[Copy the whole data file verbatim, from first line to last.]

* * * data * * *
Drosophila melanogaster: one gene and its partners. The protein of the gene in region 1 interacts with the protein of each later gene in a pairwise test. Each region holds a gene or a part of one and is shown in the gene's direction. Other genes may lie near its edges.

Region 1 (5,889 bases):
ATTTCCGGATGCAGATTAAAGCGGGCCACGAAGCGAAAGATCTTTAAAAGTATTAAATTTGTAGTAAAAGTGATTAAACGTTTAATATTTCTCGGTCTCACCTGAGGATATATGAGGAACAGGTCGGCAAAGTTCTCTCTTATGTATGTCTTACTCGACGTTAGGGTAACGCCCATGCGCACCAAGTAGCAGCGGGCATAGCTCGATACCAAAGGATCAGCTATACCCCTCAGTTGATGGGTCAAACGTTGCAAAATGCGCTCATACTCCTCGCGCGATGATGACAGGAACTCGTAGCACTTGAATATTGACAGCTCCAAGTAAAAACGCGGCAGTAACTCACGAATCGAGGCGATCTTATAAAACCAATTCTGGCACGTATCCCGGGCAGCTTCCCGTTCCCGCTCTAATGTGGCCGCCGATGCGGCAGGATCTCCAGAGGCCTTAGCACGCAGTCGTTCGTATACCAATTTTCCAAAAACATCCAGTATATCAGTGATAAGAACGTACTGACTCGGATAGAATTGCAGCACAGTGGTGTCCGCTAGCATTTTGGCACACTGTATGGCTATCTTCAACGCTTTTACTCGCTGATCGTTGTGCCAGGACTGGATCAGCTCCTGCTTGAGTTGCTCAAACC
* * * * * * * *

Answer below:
Drosophila melanogaster: one gene and its partners. The protein of the gene in region 1 interacts with the protein of each later gene in a pairwise test. Each region holds a gene or a part of one and is shown in the gene's direction. Other genes may lie near its edges.

Region 1 (5,889 bases):
ATTTCCGGATGCAGATTAAAGCGGGCCACGAAGCGAAAGATCTTTAAAAGTATTAAATTTGTAGTAAAAGTGATTAAACGTTTAATATTTCTCGGTCTCACCTGAGGATATATGAGGAACAGGTCGGCAAAGTTCTCTCTTATGTATGTCTTACTCGACGTTAGGGTAACGCCCATGCGCACCAAGTAGCAGCGGGCATAGCTCGATACCAAAGGATCAGCTATACCCCTCAGTTGATGGGTCAAACGTTGCAAAATGCGCTCATACTCCTCGCGCGATGATGACAGGAACTCGTAGCACTTGAATATTGACAGCTCCAAGTAAAAACGCGGCAGTAACTCACGAATCGAGGCGATCTTATAAAACCAATTCTGGCACGTATCCCGGGCAGCTTCCCGTTCCCGCTCTAATGTGGCCGCCGATGCGGCAGGATCTCCAGAGGCCTTAGCACGCAGTCGTTCGTATACCAATTTTCCAAAAACATCCAGTATATCAGTGATAAGAACGTACTGACTCGGATAGAATTGCAGCACAGTGGTGTCCGCTAGCATTTTGGCACACTGTATGGCTATCTTCAACGCTTTTACTCGCTGATCGTTGTGCCAGGACTGGATCAGCTCCTGCTTGAGTTGCTCAAACC